Sunday service upsets pious

London, England - The long tradition of strict sabbath observance on Scotland's remote Western Isles came a step closer to abeyance when the first Sunday ferry arrived on the island of Harris.

To the fury of many islanders, the ferry made the one-hour journey from Berneray on North Uist across the sound to Leverburgh, ending Harris island's Sunday isolation.

Although the days are long gone when Free Presbyterian ministers tied up children's swings on Sundays, the sabbath is still strictly observed in many parts of the isles, and Harris islanders are considering taking legal action.

There were no protesters there to meet the first passengers (to protest on a Sunday would be to break the sabbath) but a poster saying "Remember the Sabbath Day to Keep It Holy" was displayed at the ferry terminal in Berneray, and yellow "Keep out" tape had been pinned across the dock at Leverburgh.

The Western Isles remain the last bastion of fundamentalist Calvinism in Britain, and the Free Church of Scotland, known as the Wee Frees, and the more hardline Free Presbyterian Church of Scotland - nicknamed the Wee Wee Frees - are the focus of religious worship.

About 700 people on Harris signed the protest. But the Uist islands to the south have a much larger Catholic population, which does not observe the sabbath so strictly, and islanders on North Uist had been keen for the ferry company Caledonian MacBrayne to increase the frequency of the sailings from six days a week to seven.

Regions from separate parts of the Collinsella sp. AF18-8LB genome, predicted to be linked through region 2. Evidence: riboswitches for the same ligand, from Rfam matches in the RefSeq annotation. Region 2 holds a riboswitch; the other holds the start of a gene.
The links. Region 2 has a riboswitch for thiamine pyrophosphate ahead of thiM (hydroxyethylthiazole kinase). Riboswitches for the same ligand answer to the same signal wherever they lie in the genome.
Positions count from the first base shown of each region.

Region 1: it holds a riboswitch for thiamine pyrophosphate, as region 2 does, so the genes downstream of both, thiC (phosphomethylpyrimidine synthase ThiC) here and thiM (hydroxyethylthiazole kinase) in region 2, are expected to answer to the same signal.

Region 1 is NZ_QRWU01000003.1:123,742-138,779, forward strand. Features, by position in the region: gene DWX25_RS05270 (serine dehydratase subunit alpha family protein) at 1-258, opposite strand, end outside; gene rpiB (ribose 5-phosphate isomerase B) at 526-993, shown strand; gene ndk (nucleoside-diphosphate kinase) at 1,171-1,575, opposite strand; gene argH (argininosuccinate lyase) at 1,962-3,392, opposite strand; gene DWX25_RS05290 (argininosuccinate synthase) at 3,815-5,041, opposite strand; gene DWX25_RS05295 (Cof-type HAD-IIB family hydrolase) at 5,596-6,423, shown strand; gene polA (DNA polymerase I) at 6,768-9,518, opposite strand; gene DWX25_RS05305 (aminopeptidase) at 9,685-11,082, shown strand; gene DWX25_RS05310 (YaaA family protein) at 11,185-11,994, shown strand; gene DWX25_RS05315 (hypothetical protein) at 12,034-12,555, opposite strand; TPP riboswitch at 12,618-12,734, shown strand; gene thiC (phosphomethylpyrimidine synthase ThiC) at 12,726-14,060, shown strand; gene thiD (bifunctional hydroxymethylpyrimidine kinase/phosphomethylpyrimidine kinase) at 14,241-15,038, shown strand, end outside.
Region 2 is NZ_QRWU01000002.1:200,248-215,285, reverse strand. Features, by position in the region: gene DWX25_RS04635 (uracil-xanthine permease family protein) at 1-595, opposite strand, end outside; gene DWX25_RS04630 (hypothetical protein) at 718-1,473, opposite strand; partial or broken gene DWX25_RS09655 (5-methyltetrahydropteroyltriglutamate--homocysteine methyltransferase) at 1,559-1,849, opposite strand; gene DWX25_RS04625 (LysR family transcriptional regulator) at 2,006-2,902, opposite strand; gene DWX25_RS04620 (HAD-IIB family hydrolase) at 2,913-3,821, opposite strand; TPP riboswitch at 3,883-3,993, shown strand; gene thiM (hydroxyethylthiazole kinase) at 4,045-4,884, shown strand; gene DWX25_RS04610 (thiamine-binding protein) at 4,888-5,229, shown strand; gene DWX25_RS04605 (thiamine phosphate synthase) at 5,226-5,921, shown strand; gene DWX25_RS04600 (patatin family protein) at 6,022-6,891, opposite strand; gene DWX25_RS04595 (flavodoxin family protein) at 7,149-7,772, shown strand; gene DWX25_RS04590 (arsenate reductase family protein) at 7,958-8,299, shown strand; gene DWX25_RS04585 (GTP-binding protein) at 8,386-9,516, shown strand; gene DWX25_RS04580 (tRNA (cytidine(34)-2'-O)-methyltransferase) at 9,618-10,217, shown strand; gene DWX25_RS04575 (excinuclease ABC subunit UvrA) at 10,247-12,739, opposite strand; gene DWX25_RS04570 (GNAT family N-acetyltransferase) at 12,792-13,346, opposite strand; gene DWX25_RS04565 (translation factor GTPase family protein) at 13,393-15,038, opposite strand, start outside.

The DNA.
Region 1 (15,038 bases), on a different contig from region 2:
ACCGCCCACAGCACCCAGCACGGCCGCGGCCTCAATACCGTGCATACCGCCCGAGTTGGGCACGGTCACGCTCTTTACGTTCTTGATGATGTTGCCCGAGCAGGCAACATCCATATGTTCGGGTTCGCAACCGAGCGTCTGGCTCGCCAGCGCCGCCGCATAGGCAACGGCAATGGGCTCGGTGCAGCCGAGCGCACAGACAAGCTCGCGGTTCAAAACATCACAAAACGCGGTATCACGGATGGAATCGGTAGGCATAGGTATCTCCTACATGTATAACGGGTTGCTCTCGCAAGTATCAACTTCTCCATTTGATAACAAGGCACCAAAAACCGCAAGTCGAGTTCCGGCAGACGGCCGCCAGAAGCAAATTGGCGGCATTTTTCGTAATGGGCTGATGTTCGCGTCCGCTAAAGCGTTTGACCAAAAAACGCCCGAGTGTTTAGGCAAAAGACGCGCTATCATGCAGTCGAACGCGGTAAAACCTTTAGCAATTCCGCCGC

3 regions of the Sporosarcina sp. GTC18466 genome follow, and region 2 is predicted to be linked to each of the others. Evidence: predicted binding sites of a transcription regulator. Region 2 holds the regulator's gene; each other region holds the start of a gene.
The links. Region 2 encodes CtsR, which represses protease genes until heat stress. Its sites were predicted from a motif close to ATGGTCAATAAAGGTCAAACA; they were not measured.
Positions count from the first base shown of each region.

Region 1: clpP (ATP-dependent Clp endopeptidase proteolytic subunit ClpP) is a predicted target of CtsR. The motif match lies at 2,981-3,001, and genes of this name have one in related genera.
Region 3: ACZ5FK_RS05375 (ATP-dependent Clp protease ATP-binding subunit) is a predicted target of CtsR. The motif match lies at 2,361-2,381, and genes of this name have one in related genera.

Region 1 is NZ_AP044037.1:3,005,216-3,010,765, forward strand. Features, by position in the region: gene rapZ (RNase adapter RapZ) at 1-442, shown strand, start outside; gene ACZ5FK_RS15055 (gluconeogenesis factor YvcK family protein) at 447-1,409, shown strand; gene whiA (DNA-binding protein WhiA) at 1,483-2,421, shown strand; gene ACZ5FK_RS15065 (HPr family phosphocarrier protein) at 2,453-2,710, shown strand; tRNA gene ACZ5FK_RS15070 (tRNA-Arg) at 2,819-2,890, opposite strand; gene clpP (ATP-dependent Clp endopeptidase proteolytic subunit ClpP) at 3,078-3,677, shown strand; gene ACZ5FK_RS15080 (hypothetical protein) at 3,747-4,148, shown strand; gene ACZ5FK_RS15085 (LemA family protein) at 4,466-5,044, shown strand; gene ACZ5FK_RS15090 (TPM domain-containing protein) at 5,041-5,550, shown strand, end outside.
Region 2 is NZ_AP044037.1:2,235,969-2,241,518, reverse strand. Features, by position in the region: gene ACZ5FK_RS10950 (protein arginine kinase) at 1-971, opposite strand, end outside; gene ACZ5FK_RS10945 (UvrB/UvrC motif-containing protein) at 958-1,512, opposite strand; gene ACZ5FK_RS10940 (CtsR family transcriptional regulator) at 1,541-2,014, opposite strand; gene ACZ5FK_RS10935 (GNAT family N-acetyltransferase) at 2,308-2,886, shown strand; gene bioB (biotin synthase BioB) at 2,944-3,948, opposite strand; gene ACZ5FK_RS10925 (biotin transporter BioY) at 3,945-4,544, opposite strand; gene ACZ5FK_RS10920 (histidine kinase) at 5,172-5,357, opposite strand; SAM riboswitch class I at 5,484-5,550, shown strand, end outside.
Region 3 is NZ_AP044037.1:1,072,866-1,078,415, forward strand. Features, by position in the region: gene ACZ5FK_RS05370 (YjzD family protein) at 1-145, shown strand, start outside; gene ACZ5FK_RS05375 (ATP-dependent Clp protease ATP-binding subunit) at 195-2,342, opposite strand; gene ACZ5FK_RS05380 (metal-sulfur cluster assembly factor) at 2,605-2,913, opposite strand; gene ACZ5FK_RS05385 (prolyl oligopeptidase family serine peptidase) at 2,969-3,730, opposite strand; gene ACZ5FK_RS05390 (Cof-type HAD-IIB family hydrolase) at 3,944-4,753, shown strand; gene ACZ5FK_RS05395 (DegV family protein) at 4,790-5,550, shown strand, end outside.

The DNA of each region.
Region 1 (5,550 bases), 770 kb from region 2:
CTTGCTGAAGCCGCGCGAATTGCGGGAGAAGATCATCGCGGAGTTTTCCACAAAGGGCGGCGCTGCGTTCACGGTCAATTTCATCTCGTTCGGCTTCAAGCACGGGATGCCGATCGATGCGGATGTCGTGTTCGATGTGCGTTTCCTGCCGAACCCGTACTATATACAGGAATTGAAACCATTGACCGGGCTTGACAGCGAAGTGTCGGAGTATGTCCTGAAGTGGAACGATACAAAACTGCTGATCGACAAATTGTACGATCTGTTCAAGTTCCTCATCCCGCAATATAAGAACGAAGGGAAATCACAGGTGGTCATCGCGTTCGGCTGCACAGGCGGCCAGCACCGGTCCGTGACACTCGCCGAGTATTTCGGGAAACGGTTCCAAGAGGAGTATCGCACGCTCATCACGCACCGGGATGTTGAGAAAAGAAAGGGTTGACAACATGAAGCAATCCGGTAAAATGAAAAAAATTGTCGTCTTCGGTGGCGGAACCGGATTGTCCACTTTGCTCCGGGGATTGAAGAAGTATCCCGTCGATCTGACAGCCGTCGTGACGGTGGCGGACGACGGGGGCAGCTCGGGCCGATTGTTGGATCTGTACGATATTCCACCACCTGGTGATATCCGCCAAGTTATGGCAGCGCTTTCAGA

But Morag Munro, the councillor for Harris West, said most locals were against the sailing. "We are investigating whether there is a legal option to protect us from this imposition," he said. "It is not just church people who are opposed but also those who have come to appreciate a day of relaxation with their families for one day."

Strict Presbyterianism has been the dominant way of worship on Harris for generations. There is no music in church services, and Wee Wee Frees women do not wear trousers. Even so, sabbath observance is on the wane in the Western Isles. Some pubs even now open on a Sunday.

But for some islanders Sunday's sailing was a journey too far. Donald MacDonald, a local councillor, was so enraged by the ferry crossing that he left the island for a week. His wife said he was "disillusioned and extremely disappointed".